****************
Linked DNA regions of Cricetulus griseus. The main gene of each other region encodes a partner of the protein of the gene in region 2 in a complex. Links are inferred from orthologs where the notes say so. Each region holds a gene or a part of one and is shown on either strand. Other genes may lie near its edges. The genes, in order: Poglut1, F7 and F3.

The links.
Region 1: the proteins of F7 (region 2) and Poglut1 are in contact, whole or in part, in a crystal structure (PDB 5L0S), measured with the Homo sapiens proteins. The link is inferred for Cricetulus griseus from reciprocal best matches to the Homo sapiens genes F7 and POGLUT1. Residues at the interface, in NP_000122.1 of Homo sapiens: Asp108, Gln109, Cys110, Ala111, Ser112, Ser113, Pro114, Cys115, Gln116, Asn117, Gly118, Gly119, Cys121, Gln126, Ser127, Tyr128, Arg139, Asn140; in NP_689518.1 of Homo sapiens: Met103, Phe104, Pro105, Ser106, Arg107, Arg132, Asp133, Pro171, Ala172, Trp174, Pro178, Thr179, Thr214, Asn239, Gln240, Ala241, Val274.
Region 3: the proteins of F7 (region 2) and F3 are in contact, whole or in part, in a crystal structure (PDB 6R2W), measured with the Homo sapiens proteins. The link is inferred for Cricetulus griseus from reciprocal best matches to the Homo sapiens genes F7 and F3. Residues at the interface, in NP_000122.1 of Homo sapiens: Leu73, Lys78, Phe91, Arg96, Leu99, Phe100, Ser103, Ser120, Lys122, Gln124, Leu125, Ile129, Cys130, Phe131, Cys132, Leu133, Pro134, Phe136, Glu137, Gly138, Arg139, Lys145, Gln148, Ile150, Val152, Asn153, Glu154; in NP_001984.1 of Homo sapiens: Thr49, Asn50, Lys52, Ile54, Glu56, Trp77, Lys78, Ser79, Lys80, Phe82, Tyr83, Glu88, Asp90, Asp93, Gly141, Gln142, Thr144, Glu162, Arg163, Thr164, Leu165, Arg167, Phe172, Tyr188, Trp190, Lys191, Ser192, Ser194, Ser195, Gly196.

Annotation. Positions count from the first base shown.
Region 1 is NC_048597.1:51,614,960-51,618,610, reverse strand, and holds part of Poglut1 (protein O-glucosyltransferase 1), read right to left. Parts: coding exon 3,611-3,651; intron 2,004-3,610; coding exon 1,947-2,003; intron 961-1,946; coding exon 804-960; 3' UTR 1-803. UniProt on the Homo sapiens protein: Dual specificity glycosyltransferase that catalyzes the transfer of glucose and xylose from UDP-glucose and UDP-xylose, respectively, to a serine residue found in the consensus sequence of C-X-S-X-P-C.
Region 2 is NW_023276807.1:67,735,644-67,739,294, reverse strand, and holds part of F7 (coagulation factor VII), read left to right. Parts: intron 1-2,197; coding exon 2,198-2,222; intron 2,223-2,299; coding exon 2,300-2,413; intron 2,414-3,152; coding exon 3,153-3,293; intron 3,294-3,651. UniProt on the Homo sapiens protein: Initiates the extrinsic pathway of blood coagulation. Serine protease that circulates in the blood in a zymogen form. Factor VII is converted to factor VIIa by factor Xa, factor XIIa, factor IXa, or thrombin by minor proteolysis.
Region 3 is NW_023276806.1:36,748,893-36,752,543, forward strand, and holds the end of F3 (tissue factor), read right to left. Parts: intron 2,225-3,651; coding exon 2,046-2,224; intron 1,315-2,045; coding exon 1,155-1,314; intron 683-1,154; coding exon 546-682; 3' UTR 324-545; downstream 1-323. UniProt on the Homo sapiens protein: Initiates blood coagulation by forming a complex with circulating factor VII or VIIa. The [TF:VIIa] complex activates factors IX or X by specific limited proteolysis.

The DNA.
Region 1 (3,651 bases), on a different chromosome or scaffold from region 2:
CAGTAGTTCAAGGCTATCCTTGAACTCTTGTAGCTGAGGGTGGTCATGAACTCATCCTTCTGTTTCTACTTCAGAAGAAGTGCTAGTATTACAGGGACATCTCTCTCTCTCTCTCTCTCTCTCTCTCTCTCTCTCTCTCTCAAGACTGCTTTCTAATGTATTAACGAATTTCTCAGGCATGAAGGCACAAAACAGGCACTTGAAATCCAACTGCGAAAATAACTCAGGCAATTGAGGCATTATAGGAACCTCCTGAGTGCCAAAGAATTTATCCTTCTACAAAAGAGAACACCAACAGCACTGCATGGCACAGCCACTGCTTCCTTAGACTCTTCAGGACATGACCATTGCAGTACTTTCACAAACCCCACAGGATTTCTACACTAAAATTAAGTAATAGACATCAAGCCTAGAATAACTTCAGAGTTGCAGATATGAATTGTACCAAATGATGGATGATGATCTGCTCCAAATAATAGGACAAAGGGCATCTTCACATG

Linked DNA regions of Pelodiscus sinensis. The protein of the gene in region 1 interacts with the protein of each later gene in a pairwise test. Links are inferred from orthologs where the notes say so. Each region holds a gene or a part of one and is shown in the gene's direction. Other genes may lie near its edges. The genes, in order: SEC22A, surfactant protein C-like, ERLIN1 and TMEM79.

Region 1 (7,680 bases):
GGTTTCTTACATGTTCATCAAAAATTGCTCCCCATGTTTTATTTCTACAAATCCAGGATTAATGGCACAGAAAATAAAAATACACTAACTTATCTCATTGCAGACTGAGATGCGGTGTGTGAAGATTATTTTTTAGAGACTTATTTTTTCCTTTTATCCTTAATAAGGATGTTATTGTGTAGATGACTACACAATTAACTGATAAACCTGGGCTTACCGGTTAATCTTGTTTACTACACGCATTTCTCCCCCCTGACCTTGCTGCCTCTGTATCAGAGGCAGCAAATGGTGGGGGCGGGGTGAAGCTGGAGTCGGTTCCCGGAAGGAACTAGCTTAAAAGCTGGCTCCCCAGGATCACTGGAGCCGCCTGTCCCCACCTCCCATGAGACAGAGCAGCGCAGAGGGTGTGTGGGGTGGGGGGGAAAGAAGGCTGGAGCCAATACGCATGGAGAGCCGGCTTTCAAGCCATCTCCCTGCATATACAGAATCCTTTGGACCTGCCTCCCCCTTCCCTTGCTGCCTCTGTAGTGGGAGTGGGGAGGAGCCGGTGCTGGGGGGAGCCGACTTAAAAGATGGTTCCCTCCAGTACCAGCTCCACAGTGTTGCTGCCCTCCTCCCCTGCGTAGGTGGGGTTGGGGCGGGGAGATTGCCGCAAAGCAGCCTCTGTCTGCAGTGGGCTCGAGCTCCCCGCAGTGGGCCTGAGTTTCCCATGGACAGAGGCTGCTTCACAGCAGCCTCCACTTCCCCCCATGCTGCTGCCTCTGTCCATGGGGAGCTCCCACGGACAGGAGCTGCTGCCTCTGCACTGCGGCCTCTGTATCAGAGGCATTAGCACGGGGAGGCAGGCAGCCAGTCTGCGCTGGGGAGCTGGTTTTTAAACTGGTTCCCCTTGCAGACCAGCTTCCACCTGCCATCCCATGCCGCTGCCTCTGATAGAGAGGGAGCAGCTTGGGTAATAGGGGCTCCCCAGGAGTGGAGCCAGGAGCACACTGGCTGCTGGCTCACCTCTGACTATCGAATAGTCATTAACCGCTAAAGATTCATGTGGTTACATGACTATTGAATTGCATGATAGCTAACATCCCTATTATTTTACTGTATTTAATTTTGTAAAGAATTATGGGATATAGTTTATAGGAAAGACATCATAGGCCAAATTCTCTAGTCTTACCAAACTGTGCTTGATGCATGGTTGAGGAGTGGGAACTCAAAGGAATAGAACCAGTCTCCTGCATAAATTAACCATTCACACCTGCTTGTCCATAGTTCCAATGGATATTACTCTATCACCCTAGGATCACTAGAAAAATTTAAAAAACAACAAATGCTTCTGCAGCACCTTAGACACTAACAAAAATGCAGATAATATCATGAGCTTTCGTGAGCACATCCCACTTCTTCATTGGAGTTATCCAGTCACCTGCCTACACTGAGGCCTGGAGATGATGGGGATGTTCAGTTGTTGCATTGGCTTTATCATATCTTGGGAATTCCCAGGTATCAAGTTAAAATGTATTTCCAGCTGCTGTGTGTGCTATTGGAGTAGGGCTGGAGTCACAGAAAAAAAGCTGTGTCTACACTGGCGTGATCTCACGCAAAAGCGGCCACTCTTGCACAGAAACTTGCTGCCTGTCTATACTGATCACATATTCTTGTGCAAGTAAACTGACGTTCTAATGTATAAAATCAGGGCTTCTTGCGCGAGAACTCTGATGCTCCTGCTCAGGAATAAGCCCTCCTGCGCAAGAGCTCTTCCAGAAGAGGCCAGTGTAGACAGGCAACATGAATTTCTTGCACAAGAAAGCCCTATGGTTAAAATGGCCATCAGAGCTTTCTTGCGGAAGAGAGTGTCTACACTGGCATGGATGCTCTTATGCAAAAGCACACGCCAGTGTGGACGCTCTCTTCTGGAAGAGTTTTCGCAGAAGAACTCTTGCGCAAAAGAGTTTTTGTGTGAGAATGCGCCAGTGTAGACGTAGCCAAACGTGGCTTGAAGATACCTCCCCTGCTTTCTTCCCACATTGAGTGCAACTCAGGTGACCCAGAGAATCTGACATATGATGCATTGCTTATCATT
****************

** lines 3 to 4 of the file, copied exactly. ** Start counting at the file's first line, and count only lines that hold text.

Region 1: the proteins of F7 (region 2) and Poglut1 are in contact, whole or in part, in a crystal structure (PDB 5L0S), measured with the Homo sapiens proteins. The link is inferred for Cricetulus griseus from reciprocal best matches to the Homo sapiens genes F7 and POGLUT1. Residues at the interface, in NP_000122.1 of Homo sapiens: Asp108, Gln109, Cys110, Ala111, Ser112, Ser113, Pro114, Cys115, Gln116, Asn117, Gly118, Gly119, Cys121, Gln126, Ser127, Tyr128, Arg139, Asn140; in NP_689518.1 of Homo sapiens: Met103, Phe104, Pro105, Ser106, Arg107, Arg132, Asp133, Pro171, Ala172, Trp174, Pro178, Thr179, Thr214, Asn239, Gln240, Ala241, Val274.
Region 3: the proteins of F7 (region 2) and F3 are in contact, whole or in part, in a crystal structure (PDB 6R2W), measured with the Homo sapiens proteins. The link is inferred for Cricetulus griseus from reciprocal best matches to the Homo sapiens genes F7 and F3. Residues at the interface, in NP_000122.1 of Homo sapiens: Leu73, Lys78, Phe91, Arg96, Leu99, Phe100, Ser103, Ser120, Lys122, Gln124, Leu125, Ile129, Cys130, Phe131, Cys132, Leu133, Pro134, Phe136, Glu137, Gly138, Arg139, Lys145, Gln148, Ile150, Val152, Asn153, Glu154; in NP_001984.1 of Homo sapiens: Thr49, Asn50, Lys52, Ile54, Glu56, Trp77, Lys78, Ser79, Lys80, Phe82, Tyr83, Glu88, Asp90, Asp93, Gly141, Gln142, Thr144, Glu162, Arg163, Thr164, Leu165, Arg167, Phe172, Tyr188, Trp190, Lys191, Ser192, Ser194, Ser195, Gly196.